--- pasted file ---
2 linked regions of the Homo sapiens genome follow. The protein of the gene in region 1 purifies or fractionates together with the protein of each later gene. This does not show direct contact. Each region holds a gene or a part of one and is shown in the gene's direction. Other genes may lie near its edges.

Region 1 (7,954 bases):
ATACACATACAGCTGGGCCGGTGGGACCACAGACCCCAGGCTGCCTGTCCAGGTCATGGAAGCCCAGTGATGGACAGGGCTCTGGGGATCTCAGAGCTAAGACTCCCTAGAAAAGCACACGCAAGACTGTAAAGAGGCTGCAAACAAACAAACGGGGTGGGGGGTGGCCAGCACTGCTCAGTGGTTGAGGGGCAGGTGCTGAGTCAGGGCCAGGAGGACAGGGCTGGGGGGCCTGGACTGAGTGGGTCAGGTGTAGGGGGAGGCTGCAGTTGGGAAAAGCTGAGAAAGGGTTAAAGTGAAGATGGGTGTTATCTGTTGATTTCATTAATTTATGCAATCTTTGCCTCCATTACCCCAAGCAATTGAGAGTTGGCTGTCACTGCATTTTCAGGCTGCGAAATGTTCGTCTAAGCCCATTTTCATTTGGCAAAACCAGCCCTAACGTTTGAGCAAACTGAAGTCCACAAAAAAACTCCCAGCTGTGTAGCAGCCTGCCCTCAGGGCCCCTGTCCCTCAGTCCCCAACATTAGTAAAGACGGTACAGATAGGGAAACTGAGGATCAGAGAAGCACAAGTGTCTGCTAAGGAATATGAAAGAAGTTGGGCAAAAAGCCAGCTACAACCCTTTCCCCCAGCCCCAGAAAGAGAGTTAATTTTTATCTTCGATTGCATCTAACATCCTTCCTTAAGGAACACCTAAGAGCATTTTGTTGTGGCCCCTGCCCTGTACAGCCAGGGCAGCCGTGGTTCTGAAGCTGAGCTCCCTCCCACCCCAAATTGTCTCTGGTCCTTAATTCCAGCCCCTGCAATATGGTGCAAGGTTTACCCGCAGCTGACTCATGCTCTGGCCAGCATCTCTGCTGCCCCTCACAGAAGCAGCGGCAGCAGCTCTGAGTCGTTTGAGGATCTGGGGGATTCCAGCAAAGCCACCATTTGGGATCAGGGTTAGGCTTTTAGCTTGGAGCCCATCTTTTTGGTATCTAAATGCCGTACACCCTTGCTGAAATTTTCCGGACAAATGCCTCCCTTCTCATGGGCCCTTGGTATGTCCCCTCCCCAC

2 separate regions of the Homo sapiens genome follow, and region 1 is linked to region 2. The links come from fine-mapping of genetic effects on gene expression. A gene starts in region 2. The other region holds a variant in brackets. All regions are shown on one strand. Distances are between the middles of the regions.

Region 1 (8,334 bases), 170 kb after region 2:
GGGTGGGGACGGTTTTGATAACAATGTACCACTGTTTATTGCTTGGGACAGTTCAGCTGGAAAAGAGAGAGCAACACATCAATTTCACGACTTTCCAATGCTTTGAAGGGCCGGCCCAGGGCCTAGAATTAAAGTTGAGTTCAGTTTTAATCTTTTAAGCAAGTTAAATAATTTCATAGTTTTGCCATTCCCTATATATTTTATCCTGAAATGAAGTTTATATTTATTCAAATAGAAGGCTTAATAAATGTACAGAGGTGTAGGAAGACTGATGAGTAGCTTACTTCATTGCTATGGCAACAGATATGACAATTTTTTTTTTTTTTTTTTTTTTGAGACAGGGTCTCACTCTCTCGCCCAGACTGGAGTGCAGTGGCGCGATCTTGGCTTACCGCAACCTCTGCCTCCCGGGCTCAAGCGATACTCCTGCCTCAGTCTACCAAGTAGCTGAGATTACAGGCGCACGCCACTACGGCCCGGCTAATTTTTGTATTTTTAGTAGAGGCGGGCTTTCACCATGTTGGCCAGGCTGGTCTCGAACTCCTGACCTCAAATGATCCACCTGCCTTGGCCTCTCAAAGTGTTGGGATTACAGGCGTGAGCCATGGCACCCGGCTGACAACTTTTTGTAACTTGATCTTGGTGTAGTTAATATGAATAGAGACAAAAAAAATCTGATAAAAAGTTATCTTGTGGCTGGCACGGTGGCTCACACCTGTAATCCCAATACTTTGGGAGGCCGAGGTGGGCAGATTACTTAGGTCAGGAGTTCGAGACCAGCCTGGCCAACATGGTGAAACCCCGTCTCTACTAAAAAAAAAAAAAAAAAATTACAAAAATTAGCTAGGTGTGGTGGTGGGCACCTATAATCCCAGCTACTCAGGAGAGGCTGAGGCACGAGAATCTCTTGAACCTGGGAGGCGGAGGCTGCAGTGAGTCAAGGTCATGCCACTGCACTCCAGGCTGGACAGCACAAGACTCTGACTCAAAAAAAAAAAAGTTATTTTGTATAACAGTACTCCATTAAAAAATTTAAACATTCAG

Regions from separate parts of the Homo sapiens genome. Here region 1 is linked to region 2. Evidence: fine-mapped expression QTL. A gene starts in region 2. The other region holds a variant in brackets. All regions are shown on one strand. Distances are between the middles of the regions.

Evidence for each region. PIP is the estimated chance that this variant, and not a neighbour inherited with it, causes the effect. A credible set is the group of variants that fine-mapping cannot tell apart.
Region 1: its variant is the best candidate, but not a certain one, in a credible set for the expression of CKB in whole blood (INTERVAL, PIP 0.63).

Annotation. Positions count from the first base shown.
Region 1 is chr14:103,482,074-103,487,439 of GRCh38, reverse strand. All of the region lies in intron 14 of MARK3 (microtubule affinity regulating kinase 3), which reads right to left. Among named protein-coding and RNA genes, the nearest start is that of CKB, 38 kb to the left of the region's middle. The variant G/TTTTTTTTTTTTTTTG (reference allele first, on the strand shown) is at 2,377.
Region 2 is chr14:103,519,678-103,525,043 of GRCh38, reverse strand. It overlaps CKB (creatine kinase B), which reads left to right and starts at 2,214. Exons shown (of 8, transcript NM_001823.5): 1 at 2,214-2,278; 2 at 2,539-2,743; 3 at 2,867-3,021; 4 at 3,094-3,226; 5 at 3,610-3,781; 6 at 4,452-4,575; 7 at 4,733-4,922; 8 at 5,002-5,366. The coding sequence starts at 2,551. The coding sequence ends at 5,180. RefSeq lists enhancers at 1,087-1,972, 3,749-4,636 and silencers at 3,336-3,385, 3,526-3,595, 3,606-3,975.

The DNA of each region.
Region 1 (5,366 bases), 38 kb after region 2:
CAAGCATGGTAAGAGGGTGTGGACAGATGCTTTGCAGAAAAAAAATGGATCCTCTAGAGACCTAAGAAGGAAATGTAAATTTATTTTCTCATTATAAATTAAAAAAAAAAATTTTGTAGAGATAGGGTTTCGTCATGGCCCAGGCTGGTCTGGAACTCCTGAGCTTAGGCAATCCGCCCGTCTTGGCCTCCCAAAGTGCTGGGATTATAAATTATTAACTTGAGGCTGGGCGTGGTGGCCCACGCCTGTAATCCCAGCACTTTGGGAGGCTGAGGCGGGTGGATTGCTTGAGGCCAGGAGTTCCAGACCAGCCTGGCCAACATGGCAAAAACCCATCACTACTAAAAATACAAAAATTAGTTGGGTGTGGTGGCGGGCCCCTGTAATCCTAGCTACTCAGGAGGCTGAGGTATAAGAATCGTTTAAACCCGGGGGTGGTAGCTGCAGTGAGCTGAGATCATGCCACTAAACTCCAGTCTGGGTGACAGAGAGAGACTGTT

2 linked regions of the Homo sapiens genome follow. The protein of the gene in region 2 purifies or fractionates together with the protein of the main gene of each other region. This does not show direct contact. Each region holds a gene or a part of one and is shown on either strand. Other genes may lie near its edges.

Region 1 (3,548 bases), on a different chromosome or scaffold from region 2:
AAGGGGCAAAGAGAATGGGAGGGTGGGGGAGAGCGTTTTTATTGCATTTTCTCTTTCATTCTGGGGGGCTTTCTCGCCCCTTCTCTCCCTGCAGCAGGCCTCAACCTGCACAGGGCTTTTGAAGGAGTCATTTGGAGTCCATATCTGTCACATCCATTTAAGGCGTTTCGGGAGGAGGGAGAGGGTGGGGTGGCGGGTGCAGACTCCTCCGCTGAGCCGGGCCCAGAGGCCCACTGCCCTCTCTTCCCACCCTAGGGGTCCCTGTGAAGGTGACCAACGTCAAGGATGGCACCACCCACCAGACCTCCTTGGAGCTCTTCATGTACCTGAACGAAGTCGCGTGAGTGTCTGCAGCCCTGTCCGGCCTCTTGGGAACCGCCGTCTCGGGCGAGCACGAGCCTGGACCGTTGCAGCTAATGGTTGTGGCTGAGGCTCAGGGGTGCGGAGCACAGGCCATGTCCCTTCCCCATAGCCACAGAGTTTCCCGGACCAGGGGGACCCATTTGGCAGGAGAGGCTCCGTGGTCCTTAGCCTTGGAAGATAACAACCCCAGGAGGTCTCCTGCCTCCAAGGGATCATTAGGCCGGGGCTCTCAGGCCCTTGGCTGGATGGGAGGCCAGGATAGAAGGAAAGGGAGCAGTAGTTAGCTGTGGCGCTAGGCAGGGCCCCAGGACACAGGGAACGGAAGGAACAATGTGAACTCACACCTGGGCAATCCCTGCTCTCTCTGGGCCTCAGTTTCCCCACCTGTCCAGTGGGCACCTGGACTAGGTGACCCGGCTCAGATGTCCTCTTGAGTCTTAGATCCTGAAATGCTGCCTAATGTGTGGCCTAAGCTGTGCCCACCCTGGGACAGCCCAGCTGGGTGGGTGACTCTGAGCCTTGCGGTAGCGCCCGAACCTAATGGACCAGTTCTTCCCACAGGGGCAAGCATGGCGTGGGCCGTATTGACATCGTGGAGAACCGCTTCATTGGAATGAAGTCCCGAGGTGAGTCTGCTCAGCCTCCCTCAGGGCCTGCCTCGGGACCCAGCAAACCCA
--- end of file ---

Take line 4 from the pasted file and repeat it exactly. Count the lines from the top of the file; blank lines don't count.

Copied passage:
2 separate regions of the Homo sapiens genome follow, and region 1 is linked to region 2. The links come from fine-mapping of genetic effects on gene expression. A gene starts in region 2. The other region holds a variant in brackets. All regions are shown on one strand. Distances are between the middles of the regions.